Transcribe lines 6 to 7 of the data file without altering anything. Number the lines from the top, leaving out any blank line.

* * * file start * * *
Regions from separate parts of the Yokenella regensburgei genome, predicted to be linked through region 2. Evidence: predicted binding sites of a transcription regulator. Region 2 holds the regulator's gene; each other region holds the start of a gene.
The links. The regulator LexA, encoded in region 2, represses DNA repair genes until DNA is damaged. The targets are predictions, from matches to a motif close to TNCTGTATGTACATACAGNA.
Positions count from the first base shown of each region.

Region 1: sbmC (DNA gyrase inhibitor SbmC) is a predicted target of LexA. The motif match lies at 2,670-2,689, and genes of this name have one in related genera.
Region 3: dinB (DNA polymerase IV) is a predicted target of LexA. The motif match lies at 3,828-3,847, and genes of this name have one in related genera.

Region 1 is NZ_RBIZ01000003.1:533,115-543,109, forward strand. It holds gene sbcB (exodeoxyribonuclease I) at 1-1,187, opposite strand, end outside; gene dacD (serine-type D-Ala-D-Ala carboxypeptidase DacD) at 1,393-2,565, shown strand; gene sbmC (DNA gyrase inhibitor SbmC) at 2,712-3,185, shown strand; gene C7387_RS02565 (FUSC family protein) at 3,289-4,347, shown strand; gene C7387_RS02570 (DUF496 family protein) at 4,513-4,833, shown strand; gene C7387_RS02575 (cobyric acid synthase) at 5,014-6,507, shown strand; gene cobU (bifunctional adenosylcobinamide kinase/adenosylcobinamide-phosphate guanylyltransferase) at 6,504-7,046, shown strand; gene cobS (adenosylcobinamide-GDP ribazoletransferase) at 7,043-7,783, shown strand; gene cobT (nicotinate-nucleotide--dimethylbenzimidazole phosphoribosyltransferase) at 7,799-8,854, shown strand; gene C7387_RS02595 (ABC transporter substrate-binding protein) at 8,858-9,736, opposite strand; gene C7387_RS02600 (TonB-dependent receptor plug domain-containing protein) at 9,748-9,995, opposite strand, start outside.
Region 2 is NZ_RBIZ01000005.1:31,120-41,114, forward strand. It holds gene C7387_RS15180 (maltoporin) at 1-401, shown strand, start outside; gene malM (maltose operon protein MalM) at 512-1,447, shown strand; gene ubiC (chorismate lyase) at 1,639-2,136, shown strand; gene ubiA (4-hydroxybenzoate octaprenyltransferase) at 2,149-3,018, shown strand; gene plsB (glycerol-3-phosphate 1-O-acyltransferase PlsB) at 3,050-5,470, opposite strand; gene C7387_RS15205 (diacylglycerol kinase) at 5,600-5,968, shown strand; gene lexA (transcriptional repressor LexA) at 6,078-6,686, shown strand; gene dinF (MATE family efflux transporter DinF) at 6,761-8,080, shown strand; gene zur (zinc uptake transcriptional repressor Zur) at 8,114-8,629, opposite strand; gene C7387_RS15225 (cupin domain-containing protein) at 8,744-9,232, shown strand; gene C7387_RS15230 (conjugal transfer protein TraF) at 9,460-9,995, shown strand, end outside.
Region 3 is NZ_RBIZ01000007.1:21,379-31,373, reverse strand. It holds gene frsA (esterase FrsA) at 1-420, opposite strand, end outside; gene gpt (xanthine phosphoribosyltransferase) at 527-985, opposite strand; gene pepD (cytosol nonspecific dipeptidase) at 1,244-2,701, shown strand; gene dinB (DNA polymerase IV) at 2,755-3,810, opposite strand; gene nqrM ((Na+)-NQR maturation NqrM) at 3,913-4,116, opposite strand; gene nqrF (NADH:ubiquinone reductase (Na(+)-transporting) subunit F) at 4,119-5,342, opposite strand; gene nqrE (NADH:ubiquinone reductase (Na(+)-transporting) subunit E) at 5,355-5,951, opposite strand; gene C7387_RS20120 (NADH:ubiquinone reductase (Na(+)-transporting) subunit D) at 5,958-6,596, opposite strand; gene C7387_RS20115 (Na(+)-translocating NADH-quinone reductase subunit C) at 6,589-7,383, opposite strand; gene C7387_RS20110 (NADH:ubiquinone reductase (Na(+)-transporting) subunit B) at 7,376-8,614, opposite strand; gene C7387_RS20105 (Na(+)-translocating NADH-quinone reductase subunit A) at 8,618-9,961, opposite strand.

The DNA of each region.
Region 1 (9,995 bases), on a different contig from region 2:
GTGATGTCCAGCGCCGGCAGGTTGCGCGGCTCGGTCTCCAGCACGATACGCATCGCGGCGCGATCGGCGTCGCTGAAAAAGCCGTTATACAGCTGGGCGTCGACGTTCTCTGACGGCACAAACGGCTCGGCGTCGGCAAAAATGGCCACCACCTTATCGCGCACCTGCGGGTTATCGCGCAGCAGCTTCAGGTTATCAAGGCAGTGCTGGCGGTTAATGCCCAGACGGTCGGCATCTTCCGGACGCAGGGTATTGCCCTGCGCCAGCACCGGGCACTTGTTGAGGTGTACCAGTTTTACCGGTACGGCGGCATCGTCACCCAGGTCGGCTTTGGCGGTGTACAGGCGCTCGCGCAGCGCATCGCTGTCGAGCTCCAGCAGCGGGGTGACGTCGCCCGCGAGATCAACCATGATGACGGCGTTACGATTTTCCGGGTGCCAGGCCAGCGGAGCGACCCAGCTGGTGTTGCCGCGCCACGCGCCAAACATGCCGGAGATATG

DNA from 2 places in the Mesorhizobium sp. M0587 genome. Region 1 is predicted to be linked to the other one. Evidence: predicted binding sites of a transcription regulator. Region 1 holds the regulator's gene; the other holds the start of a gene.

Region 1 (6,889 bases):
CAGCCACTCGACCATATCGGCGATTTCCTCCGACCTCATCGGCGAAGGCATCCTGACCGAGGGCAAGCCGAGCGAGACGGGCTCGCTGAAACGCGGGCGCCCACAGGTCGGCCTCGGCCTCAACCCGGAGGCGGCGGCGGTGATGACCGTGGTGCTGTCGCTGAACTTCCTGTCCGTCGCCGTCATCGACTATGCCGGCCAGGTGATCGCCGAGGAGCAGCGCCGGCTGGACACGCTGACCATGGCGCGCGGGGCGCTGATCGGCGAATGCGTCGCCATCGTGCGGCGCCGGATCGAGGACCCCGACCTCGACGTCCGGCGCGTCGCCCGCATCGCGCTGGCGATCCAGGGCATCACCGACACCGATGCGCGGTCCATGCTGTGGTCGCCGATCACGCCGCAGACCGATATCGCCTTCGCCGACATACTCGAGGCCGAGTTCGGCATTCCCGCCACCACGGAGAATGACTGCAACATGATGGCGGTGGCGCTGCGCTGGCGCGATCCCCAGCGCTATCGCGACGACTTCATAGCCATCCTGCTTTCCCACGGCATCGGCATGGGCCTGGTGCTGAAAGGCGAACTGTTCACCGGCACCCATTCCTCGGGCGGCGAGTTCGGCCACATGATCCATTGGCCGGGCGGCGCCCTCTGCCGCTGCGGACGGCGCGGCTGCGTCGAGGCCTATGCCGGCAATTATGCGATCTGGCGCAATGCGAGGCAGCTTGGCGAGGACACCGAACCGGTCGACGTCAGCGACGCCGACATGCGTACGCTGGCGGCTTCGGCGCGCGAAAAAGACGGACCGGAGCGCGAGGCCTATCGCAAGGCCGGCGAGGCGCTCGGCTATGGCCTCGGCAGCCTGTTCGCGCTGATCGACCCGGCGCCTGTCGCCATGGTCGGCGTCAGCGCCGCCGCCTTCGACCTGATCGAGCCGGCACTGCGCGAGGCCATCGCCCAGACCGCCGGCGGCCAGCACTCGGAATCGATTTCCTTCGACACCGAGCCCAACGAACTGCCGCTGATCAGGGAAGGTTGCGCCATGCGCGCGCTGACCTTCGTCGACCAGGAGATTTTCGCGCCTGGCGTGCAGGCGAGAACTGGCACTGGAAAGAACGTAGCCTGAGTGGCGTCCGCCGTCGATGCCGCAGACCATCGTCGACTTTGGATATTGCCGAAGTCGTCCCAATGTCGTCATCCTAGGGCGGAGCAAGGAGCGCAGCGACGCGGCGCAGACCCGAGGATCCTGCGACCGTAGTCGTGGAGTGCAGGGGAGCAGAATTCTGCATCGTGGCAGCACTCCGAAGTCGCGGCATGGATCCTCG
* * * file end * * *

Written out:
Region 1 is NZ_RBIZ01000003.1:533,115-543,109, forward strand. It holds gene sbcB (exodeoxyribonuclease I) at 1-1,187, opposite strand, end outside; gene dacD (serine-type D-Ala-D-Ala carboxypeptidase DacD) at 1,393-2,565, shown strand; gene sbmC (DNA gyrase inhibitor SbmC) at 2,712-3,185, shown strand; gene C7387_RS02565 (FUSC family protein) at 3,289-4,347, shown strand; gene C7387_RS02570 (DUF496 family protein) at 4,513-4,833, shown strand; gene C7387_RS02575 (cobyric acid synthase) at 5,014-6,507, shown strand; gene cobU (bifunctional adenosylcobinamide kinase/adenosylcobinamide-phosphate guanylyltransferase) at 6,504-7,046, shown strand; gene cobS (adenosylcobinamide-GDP ribazoletransferase) at 7,043-7,783, shown strand; gene cobT (nicotinate-nucleotide--dimethylbenzimidazole phosphoribosyltransferase) at 7,799-8,854, shown strand; gene C7387_RS02595 (ABC transporter substrate-binding protein) at 8,858-9,736, opposite strand; gene C7387_RS02600 (TonB-dependent receptor plug domain-containing protein) at 9,748-9,995, opposite strand, start outside.
Region 2 is NZ_RBIZ01000005.1:31,120-41,114, forward strand. It holds gene C7387_RS15180 (maltoporin) at 1-401, shown strand, start outside; gene malM (maltose operon protein MalM) at 512-1,447, shown strand; gene ubiC (chorismate lyase) at 1,639-2,136, shown strand; gene ubiA (4-hydroxybenzoate octaprenyltransferase) at 2,149-3,018, shown strand; gene plsB (glycerol-3-phosphate 1-O-acyltransferase PlsB) at 3,050-5,470, opposite strand; gene C7387_RS15205 (diacylglycerol kinase) at 5,600-5,968, shown strand; gene lexA (transcriptional repressor LexA) at 6,078-6,686, shown strand; gene dinF (MATE family efflux transporter DinF) at 6,761-8,080, shown strand; gene zur (zinc uptake transcriptional repressor Zur) at 8,114-8,629, opposite strand; gene C7387_RS15225 (cupin domain-containing protein) at 8,744-9,232, shown strand; gene C7387_RS15230 (conjugal transfer protein TraF) at 9,460-9,995, shown strand, end outside.